You hear the phone ring. Your whole body shrivels with anxiety as you’re manically ransacking your whole apartment trying to find your phone. You pick it up, triggering your flight or fight response. It’s too late now, three rings have gone by and you have to answer, it would be unprofessional not to.
You answer and the battle begins. Your voice changes for a whole octave, your vocabulary expands, and you’re using words you didn’t even realize you knew.
If you identified with this story, then I’m sorry to tell you my friend, but you are suffering from what I like to call the “phone voice” syndrome.
Why do you want to sound so posh?
Don’t think you’re alone in this, this phenomenon has hit almost everyone. After doing some extensive research (read: googled for X number of hours), I found a study that said that 44% of people in the UK are self-conscious about their voice, while 27% feel a heightened sense of insecurity when they have to talk on the phone. Some people believe it’s not so much that we are insecure as we are trying to imitate the tone of voice that the other person is conveying. Apparently, by doing so, you create a more comfortable and welcoming environment for the person at the other end of the line.
The best thing is — we all do it subconsciously.
It started in the 80s…and I blame Bon Jovi.
We can’t for sure say when exactly someone developed a “phone voice” for the first time — maybe it was at the moment the phone was invented, but who can know for sure?
However, some people believe that the professional “phone voice” was created at the start of the telemarketing craze. In the early 80s, telemarketing was the s*it, and people working in that sector had a specific set of tools in order to make their voices more convincing. Not a lot changed, except that telemarketing switched to online marketing and advertising. The “phone voice”, however, is still getting strong.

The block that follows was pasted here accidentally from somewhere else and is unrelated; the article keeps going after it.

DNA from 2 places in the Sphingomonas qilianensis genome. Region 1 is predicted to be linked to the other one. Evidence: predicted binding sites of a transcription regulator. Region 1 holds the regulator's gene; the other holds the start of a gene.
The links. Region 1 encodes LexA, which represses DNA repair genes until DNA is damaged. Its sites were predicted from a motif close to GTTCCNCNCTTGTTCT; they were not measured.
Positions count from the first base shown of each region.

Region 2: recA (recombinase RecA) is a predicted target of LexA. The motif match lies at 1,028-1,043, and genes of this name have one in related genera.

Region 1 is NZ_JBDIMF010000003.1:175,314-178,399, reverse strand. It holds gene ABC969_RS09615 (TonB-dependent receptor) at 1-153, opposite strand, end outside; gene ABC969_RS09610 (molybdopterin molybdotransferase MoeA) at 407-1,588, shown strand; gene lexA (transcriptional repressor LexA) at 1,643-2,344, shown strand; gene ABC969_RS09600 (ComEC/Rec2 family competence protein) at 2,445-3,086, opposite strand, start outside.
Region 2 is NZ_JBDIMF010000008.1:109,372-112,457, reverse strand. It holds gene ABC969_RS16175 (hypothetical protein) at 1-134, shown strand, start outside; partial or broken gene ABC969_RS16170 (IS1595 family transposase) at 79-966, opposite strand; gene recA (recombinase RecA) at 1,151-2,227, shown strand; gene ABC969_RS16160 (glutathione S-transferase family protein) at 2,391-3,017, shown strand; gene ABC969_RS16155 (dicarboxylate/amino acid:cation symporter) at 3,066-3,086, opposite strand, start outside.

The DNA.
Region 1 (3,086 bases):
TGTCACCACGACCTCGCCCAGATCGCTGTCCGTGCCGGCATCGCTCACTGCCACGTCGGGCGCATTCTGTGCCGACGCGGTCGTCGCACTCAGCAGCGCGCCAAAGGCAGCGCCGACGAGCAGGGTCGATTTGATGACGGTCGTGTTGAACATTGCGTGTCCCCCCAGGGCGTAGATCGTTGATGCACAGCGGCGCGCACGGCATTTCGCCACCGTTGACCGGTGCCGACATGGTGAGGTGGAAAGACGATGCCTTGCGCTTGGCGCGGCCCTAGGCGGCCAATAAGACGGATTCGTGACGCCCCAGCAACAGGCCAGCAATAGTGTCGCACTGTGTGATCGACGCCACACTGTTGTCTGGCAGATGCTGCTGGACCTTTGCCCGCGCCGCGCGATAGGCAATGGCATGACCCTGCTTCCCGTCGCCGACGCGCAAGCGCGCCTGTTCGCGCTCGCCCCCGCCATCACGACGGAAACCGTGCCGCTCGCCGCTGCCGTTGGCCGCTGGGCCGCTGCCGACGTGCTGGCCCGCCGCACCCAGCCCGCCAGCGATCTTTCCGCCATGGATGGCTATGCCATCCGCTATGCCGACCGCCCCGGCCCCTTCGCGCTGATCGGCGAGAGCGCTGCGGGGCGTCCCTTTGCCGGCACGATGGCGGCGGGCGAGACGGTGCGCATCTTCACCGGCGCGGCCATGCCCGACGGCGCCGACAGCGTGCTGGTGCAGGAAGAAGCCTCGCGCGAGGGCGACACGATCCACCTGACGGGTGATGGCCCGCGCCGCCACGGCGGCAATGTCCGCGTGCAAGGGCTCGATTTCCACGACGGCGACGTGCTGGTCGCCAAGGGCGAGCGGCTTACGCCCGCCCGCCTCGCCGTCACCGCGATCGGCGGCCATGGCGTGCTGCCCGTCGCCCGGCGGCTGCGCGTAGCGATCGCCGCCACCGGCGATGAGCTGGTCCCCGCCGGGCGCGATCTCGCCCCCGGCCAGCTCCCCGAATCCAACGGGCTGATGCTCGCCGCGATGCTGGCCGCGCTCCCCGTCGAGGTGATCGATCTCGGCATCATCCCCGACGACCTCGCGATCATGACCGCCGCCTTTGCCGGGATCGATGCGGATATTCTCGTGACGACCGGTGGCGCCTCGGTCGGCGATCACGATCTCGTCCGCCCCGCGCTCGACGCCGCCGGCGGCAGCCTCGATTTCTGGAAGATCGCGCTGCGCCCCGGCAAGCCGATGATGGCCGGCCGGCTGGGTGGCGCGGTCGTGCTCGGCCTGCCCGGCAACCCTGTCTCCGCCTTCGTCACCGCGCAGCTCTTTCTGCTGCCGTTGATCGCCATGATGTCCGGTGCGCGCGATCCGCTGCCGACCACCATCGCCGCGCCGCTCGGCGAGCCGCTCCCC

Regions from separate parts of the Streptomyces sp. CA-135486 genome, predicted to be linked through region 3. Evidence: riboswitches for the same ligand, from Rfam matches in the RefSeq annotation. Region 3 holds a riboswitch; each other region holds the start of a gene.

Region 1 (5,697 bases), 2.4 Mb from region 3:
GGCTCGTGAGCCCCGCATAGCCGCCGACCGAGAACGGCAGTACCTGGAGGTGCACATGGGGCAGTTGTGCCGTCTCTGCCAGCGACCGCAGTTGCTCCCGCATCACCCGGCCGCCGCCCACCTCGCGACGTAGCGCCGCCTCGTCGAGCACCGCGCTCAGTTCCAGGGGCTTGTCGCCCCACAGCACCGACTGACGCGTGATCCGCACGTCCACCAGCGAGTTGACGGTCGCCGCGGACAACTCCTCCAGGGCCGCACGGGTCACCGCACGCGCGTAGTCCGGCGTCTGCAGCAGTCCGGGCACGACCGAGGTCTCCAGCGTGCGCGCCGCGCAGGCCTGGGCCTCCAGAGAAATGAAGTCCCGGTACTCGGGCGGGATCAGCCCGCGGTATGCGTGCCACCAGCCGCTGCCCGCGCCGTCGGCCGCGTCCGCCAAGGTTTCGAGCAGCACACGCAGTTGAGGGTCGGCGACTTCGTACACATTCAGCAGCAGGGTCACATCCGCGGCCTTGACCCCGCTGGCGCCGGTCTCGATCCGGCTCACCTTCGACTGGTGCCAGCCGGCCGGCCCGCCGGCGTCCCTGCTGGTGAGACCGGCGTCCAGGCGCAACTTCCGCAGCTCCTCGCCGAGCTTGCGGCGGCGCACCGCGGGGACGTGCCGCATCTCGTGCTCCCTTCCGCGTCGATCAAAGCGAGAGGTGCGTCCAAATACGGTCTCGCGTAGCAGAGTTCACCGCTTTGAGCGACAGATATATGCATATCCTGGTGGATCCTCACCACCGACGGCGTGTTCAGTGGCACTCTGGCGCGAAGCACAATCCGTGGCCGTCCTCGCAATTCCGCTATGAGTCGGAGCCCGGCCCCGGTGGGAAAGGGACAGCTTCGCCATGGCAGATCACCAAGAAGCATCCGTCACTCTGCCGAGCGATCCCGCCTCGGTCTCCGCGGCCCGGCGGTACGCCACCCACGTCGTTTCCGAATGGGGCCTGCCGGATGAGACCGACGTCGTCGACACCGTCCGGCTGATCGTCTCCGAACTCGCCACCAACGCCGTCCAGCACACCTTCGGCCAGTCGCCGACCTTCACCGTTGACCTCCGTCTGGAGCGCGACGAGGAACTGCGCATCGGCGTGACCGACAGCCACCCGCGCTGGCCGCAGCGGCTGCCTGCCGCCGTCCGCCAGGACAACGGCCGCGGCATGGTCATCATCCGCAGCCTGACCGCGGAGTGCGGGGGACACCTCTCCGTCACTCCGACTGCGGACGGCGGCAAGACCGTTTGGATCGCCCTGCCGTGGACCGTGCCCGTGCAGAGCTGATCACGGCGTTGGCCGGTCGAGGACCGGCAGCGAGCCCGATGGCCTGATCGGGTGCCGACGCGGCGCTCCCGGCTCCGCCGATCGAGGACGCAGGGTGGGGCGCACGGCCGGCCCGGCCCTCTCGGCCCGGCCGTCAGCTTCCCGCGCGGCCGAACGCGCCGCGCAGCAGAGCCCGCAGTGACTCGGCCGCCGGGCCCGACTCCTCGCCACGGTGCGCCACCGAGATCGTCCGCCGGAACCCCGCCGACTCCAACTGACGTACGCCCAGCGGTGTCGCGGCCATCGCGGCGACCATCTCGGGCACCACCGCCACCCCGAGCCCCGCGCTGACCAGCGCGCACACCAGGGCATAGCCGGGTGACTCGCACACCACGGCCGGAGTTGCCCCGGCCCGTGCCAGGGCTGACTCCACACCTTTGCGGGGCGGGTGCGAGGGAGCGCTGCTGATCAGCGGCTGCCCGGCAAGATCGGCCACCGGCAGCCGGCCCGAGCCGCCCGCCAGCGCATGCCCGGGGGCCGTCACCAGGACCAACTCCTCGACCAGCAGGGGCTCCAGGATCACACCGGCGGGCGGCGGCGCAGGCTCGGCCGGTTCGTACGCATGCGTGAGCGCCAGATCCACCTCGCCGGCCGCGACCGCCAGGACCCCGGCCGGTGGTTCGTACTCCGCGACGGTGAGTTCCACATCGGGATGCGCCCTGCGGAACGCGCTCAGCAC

Please wait, the meeting host will let you in soon.
In 2019/2020, our whole perception of working changed. Even though for a lot of people remote working was nothing unordinary, for the rest of the world it was a big culture shock. With a remote mode of work, we started relying more on zoom calls and digital meetings. The “phone voice” evolved and it started to envelop our bodies and body movement. While at a business meeting, you tend to sit up straight, dress professionally (at least from the waist up), and disguise your tone of voice to fit the call.
Your gestures become more exaggerated, and even your laugh changes in order to meet the standards you’re trying to portray. Long story short, not even a video camera can save you from using your “phone voice”.
Remote, in person, or over the phone…we all have it.
It’s true. Having a “phone voice” is, all in all, our normal reaction to being in a conversation with someone we’re either trying to impress or don’t have enough information on. This phenomenon, syndrome, or whatever you want to call it, is not an inherently bad thing. We’re not being fake or insincere, we’re just trying to put our best face forward. As an experiment, try to observe yourself when you next hear from a client and try to figure out what are some of your “phone voice” syndrome symptoms.